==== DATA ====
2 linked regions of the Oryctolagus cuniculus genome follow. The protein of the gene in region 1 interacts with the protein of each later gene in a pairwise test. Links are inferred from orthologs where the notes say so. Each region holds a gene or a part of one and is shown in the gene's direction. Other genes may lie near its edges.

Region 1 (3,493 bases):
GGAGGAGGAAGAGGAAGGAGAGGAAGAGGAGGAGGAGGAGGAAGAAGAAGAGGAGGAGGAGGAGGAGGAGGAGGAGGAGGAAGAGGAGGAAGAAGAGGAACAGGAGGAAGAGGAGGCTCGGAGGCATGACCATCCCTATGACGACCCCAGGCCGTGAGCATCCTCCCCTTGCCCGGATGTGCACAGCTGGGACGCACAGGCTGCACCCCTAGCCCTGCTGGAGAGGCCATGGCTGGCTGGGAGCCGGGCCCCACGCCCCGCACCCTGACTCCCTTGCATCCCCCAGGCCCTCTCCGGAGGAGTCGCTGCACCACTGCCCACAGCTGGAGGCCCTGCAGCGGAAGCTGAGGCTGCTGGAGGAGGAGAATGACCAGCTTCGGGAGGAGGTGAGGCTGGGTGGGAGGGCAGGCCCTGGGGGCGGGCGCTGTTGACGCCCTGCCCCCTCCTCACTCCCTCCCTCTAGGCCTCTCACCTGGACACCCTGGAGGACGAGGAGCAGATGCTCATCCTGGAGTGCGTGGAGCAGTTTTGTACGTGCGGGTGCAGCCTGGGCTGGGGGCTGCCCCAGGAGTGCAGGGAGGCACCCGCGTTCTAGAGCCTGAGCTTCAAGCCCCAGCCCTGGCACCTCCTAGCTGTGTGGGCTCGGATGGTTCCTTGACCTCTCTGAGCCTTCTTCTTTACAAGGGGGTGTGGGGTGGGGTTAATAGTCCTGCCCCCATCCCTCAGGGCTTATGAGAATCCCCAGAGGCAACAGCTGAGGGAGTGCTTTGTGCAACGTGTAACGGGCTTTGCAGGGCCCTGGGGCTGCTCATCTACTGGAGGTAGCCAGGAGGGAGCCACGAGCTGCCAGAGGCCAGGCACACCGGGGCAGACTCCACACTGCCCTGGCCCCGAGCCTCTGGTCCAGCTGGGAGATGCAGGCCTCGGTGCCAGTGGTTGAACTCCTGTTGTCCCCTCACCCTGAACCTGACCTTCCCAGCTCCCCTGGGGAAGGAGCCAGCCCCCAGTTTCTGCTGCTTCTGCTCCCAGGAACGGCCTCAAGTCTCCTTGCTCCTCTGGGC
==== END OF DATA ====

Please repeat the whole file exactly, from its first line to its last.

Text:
2 linked regions of the Oryctolagus cuniculus genome follow. The protein of the gene in region 1 interacts with the protein of each later gene in a pairwise test. Links are inferred from orthologs where the notes say so. Each region holds a gene or a part of one and is shown in the gene's direction. Other genes may lie near its edges.

Region 1 (3,493 bases):
GGAGGAGGAAGAGGAAGGAGAGGAAGAGGAGGAGGAGGAGGAAGAAGAAGAGGAGGAGGAGGAGGAGGAGGAGGAGGAGGAAGAGGAGGAAGAAGAGGAACAGGAGGAAGAGGAGGCTCGGAGGCATGACCATCCCTATGACGACCCCAGGCCGTGAGCATCCTCCCCTTGCCCGGATGTGCACAGCTGGGACGCACAGGCTGCACCCCTAGCCCTGCTGGAGAGGCCATGGCTGGCTGGGAGCCGGGCCCCACGCCCCGCACCCTGACTCCCTTGCATCCCCCAGGCCCTCTCCGGAGGAGTCGCTGCACCACTGCCCACAGCTGGAGGCCCTGCAGCGGAAGCTGAGGCTGCTGGAGGAGGAGAATGACCAGCTTCGGGAGGAGGTGAGGCTGGGTGGGAGGGCAGGCCCTGGGGGCGGGCGCTGTTGACGCCCTGCCCCCTCCTCACTCCCTCCCTCTAGGCCTCTCACCTGGACACCCTGGAGGACGAGGAGCAGATGCTCATCCTGGAGTGCGTGGAGCAGTTTTGTACGTGCGGGTGCAGCCTGGGCTGGGGGCTGCCCCAGGAGTGCAGGGAGGCACCCGCGTTCTAGAGCCTGAGCTTCAAGCCCCAGCCCTGGCACCTCCTAGCTGTGTGGGCTCGGATGGTTCCTTGACCTCTCTGAGCCTTCTTCTTTACAAGGGGGTGTGGGGTGGGGTTAATAGTCCTGCCCCCATCCCTCAGGGCTTATGAGAATCCCCAGAGGCAACAGCTGAGGGAGTGCTTTGTGCAACGTGTAACGGGCTTTGCAGGGCCCTGGGGCTGCTCATCTACTGGAGGTAGCCAGGAGGGAGCCACGAGCTGCCAGAGGCCAGGCACACCGGGGCAGACTCCACACTGCCCTGGCCCCGAGCCTCTGGTCCAGCTGGGAGATGCAGGCCTCGGTGCCAGTGGTTGAACTCCTGTTGTCCCCTCACCCTGAACCTGACCTTCCCAGCTCCCCTGGGGAAGGAGCCAGCCCCCAGTTTCTGCTGCTTCTGCTCCCAGGAACGGCCTCAAGTCTCCTTGCTCCTCTGGGC